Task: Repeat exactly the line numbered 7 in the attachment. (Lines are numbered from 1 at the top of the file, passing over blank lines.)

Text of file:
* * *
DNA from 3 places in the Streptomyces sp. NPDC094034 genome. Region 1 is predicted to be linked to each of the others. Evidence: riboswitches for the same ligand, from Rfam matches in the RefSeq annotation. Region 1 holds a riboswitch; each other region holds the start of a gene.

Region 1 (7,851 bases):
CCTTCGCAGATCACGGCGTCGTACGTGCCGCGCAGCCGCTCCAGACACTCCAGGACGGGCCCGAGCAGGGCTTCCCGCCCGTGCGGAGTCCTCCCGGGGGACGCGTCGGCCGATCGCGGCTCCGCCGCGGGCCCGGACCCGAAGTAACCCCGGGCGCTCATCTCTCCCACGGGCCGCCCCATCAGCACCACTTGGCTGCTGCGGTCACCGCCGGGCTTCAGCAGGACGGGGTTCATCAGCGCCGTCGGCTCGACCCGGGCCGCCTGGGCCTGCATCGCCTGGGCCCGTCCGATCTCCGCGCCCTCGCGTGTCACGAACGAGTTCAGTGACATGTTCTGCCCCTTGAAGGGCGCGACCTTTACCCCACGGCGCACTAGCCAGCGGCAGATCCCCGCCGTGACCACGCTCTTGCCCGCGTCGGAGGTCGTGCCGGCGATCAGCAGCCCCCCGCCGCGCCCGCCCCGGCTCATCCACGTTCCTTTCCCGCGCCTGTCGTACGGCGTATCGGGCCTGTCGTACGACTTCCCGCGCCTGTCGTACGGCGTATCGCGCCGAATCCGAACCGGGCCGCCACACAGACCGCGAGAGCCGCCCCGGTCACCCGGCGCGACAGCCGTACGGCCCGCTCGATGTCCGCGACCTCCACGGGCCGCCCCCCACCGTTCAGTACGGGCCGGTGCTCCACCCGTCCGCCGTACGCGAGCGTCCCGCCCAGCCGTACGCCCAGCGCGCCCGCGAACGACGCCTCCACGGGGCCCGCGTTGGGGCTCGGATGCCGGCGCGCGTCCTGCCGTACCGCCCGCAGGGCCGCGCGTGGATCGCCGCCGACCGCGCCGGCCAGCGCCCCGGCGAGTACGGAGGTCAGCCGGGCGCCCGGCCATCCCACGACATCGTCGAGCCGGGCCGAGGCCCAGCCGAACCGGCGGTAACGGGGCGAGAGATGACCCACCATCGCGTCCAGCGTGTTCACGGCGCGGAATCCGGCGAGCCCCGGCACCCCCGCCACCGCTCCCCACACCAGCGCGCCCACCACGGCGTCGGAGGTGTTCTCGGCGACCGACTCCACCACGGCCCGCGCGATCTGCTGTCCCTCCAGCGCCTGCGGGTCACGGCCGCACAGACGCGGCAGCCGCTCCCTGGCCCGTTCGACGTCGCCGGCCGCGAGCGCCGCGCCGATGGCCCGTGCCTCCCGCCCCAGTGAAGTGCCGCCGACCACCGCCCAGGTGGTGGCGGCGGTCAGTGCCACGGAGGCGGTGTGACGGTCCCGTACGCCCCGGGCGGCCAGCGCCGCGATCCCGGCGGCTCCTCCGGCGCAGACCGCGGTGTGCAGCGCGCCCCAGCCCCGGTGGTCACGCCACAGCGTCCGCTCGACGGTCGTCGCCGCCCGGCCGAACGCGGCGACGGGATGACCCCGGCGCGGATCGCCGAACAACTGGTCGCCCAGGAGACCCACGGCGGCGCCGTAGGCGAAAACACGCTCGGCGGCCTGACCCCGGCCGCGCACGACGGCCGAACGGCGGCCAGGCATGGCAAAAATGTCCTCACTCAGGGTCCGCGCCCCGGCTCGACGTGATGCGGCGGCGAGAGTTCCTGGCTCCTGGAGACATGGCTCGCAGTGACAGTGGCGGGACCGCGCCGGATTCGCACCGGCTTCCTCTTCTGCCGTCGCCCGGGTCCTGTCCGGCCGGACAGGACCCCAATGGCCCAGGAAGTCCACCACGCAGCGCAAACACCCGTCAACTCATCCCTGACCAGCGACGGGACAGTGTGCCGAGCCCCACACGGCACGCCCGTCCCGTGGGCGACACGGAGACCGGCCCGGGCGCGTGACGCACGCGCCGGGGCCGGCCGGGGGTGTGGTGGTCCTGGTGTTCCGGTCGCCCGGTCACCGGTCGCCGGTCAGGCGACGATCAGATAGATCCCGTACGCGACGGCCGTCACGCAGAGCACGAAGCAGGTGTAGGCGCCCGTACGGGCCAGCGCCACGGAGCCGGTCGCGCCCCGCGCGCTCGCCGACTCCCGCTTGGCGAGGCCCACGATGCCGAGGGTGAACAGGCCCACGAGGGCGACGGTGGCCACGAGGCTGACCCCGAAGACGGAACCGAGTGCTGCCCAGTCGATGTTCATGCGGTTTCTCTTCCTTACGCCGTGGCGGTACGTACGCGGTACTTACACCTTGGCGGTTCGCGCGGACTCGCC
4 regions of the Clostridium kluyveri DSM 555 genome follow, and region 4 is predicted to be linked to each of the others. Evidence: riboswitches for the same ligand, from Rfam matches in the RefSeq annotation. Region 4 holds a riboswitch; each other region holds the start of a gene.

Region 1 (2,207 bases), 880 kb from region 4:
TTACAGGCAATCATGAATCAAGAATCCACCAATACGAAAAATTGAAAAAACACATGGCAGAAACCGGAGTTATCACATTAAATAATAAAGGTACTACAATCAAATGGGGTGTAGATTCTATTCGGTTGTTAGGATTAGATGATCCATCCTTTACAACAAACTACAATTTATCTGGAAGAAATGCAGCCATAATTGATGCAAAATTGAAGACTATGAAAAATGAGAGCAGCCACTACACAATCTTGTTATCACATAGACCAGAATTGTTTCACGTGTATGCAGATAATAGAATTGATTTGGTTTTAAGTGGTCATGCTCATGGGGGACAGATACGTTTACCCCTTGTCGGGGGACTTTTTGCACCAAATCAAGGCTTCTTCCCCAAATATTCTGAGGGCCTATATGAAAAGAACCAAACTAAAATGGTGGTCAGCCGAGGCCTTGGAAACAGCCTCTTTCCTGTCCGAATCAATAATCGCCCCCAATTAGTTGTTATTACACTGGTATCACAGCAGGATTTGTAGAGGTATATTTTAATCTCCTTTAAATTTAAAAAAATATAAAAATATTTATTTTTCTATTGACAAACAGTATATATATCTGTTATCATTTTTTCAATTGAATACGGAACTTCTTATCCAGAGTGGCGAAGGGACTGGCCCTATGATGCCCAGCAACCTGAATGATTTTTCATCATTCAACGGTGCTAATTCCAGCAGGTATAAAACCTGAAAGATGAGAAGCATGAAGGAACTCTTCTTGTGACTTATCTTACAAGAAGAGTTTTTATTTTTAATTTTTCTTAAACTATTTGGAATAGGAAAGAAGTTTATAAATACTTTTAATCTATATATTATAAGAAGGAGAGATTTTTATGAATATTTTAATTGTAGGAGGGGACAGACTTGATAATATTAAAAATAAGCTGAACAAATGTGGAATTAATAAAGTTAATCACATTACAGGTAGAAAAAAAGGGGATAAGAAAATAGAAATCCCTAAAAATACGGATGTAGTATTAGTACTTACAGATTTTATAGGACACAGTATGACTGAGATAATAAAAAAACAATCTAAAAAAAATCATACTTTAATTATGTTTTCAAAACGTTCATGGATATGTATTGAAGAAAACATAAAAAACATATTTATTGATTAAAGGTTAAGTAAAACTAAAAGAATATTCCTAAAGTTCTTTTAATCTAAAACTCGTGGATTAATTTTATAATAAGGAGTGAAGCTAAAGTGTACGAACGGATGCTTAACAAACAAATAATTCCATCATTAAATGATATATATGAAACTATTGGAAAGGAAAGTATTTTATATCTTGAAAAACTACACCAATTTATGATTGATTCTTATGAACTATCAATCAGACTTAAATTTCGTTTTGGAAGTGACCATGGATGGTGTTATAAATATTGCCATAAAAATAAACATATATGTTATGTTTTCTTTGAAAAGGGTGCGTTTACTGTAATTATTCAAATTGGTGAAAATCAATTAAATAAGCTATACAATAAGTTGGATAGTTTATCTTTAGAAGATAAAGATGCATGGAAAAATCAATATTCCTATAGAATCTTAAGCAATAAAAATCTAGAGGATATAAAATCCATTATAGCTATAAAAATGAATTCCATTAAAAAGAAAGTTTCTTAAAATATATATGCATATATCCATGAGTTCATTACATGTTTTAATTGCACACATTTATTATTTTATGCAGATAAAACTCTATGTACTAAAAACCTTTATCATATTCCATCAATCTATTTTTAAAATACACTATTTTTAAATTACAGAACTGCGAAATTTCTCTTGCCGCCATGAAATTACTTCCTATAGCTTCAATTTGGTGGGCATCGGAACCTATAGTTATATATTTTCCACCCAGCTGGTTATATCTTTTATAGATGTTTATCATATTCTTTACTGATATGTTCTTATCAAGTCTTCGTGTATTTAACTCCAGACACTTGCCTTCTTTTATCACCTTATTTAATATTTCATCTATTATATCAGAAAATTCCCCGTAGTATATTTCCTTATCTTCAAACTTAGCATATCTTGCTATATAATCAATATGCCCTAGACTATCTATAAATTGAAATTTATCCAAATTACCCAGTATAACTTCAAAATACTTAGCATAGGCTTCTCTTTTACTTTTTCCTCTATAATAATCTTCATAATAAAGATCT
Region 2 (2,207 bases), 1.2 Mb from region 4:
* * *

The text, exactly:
Region 2 (2,207 bases), 1.2 Mb from region 4: